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.. _random_number_generators:

Random Number Generators

The random number generators provided in Botan are meant for creating
keys, IVs, padding, nonces, and anything else that requires 'random'
data. It is important to remember that the output of these classes
will vary, even if they are supplied with the same seed (ie, two
``Randpool`` objects with similar initial states will not produce the
same output, because the value of high resolution timers is added to
the state at various points).

To create a random number generator, instantiate a ``AutoSeeded_RNG``
object. This object will handle choosing the right algorithms from the
set of enabled ones and doing seeding using OS specific
routines. The main service a RandomNumberGenerator provides is, of
course, random numbers:

.. cpp:function:: byte RandomNumberGenerator::random()

  Generates a single random byte and returns it

.. cpp:function:: void RandomNumberGenerator::randomize(byte* data, size_t length)

  Places *length* bytes into the array pointed to by *data*

To ensure good quality output, a PRNG needs to be seeded with truly
random data. Normally this is done for you. However it may happen that
your application has access to data that is potentially unpredictable
to an attacker. If so, use

.. cpp:function:: void RandomNumberGenerator::add_entropy(const byte* data, \
                                                          size_t length)

which incorporates the data into the current randomness state. Don't
worry about filtering the data or doing any kind of cryptographic
preprocessing (such as hashing); the RNG objects in botan are designed
such that you can feed them any arbitrary non-random or even
maliciously chosen data - as long as at some point some of the seed
data was good the output will be secure.

Implementation Notes


``Randpool`` is the primary PRNG within Botan. In recent versions all
uses of it have been wrapped by an implementation of the X9.31 PRNG
(see below). If for some reason you should have cause to create a PRNG
instead of using the "global" one owned by the library, it would be
wise to consider the same on the grounds of general caution; while
``Randpool`` is designed with known attacks and PRNG weaknesses in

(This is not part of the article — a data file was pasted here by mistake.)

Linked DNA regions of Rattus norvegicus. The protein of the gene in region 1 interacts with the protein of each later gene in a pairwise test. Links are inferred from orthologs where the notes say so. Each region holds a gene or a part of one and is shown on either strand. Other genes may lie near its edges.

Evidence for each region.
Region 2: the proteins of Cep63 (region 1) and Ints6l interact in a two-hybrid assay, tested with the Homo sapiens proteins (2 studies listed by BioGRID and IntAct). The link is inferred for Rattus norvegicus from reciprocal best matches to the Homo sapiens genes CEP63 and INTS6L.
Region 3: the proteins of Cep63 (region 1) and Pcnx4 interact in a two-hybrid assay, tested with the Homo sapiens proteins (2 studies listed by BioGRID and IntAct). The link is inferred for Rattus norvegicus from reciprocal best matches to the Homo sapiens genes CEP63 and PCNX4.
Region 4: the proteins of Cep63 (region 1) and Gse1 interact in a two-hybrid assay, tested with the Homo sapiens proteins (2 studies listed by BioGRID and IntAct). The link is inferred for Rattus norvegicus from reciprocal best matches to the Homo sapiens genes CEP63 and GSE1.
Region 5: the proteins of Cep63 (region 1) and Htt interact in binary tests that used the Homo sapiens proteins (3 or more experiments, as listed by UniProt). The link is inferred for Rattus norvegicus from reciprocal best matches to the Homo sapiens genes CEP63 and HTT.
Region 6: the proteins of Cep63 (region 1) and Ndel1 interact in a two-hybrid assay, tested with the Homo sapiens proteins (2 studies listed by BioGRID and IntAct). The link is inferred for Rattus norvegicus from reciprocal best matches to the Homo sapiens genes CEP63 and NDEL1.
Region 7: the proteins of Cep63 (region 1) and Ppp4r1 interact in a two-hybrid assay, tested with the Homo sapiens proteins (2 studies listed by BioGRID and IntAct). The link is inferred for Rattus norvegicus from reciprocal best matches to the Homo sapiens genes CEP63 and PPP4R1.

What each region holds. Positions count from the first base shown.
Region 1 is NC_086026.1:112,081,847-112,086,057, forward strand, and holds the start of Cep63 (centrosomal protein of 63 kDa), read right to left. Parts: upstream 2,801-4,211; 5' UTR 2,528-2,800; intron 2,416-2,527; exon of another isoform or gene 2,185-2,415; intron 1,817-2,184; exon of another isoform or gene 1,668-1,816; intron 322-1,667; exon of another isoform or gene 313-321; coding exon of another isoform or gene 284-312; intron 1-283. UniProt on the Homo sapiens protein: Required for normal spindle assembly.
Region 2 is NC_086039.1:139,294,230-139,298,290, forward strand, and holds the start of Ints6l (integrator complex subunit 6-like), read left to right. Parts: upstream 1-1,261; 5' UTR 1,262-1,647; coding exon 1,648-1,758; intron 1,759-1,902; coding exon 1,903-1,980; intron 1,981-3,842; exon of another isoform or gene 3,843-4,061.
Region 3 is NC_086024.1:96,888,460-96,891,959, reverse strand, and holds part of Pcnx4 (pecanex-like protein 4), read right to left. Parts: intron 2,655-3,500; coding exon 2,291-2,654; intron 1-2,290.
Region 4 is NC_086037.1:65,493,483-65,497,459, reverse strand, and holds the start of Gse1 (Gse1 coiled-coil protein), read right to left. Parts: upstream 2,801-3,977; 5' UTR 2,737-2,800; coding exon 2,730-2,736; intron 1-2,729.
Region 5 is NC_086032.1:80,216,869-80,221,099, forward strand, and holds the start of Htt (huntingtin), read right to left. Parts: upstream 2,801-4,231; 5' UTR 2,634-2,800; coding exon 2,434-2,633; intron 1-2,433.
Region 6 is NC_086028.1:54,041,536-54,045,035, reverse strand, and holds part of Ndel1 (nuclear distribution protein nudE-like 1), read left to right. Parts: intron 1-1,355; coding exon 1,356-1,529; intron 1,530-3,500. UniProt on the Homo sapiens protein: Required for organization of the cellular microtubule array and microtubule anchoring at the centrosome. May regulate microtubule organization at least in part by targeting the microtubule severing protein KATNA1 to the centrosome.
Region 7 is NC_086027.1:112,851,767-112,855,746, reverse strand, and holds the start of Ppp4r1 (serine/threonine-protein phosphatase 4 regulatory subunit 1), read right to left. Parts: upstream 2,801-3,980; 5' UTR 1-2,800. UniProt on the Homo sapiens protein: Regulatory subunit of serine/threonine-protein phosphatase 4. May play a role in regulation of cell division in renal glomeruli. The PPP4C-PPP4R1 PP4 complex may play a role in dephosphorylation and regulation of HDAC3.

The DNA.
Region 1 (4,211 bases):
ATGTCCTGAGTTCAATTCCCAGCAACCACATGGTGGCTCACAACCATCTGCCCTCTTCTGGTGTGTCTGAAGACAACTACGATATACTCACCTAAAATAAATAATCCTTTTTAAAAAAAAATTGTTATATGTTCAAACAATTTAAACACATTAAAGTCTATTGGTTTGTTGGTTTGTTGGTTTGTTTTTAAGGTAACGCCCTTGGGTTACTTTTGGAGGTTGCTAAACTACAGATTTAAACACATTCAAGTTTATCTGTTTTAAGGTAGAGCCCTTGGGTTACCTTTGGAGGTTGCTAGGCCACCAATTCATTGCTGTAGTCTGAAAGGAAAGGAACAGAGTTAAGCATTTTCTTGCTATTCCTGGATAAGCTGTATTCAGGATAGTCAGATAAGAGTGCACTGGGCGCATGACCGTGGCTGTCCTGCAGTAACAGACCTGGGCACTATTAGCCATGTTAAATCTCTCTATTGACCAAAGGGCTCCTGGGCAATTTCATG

mind, it is not an standard/official PRNG. The remainder of this
section is a (fairly technical, though high-level) description of the
algorithms used in this PRNG. Unless you have a specific interest in
this subject, the rest of this section might prove somewhat

``Randpool`` has an internal state called pool, which is 512 bytes
long. This is where entropy is mixed into and extracted from. There is also a
small output buffer (called buffer), which holds the data which has already
been generated but has just not been output yet.

It is based around a MAC and a block cipher (which are currently
HMAC(SHA-256) and AES-256). Where a specific size is mentioned, it
should be taken as a multiple of the cipher's block size. For example,
if a 256-bit block cipher were used instead of AES, all the sizes
internally would double. Every time some new output is needed, we
compute the MAC of a counter and a high resolution timer. The
resulting MAC is XORed into the output buffer (wrapping as needed),
and the output buffer is then encrypted with AES, producing 16 bytes
of output.

After 8 blocks (or 128 bytes) have been produced, we mix the pool. To
do this, we first rekey both the MAC and the cipher; the new MAC key
is the MAC of the current pool under the old MAC key, while the new
cipher key is the MAC of the current pool under the just-chosen MAC
key. We then encrypt the entire pool in CBC mode, using the current
(unused) output buffer as the IV. We then generate a new output
buffer, using the mechanism described in the previous paragraph.

To add randomness to the PRNG, we compute the MAC of the input and XOR
the output into the start of the pool. Then we remix the pool and
produce a new output buffer. The initial MAC operation should make it
very hard for chosen inputs to harm the security of ``Randpool``, and
as HMAC should be able to hold roughly 256 bits of state, it is
unlikely that we are wasting much input entropy (or, if we are, it
doesn't matter, because we have a very abundant supply).

ANSI X9.31

``ANSI_X931_PRNG`` is the standard issue X9.31 Appendix A.2.4 PRNG,
though using AES-256 instead of 3DES as the block cipher. This PRNG
implementation has been checked against official X9.31 test vectors.

Internally, the PRNG holds a pointer to another PRNG (typically
Randpool). This internal PRNG generates the key and seed used by the
X9.31 algorithm, as well as the date/time vectors. Each time an X9.31
PRNG object receives entropy, it passes it along to the PRNG it is
holding, and then pulls out some random bits to generate a new key and
seed. This PRNG considers itself seeded as soon as the internal PRNG
is seeded.

Entropy Sources

An ``EntropySource`` is an abstract representation of some method of
gather "real" entropy. This tends to be very system dependent. The
*only* way you should use an ``EntropySource`` is to pass it to a PRNG
that will extract entropy from it -- never use the output directly for
any kind of key or nonce generation!

``EntropySource`` has a pair of functions for getting entropy from
some external source, called ``fast_poll`` and ``slow_poll``. These
pass a buffer of bytes to be written; the functions then return how
many bytes of entropy were gathered.

Note for writers of ``EntropySource`` subclasses: it isn't necessary
to use any kind of cryptographic hash on your output. The data
produced by an EntropySource is only used by an application after it
has been hashed by the ``RandomNumberGenerator`` that asked for the
entropy, thus any hashing you do will be wasteful of both CPU cycles
and entropy.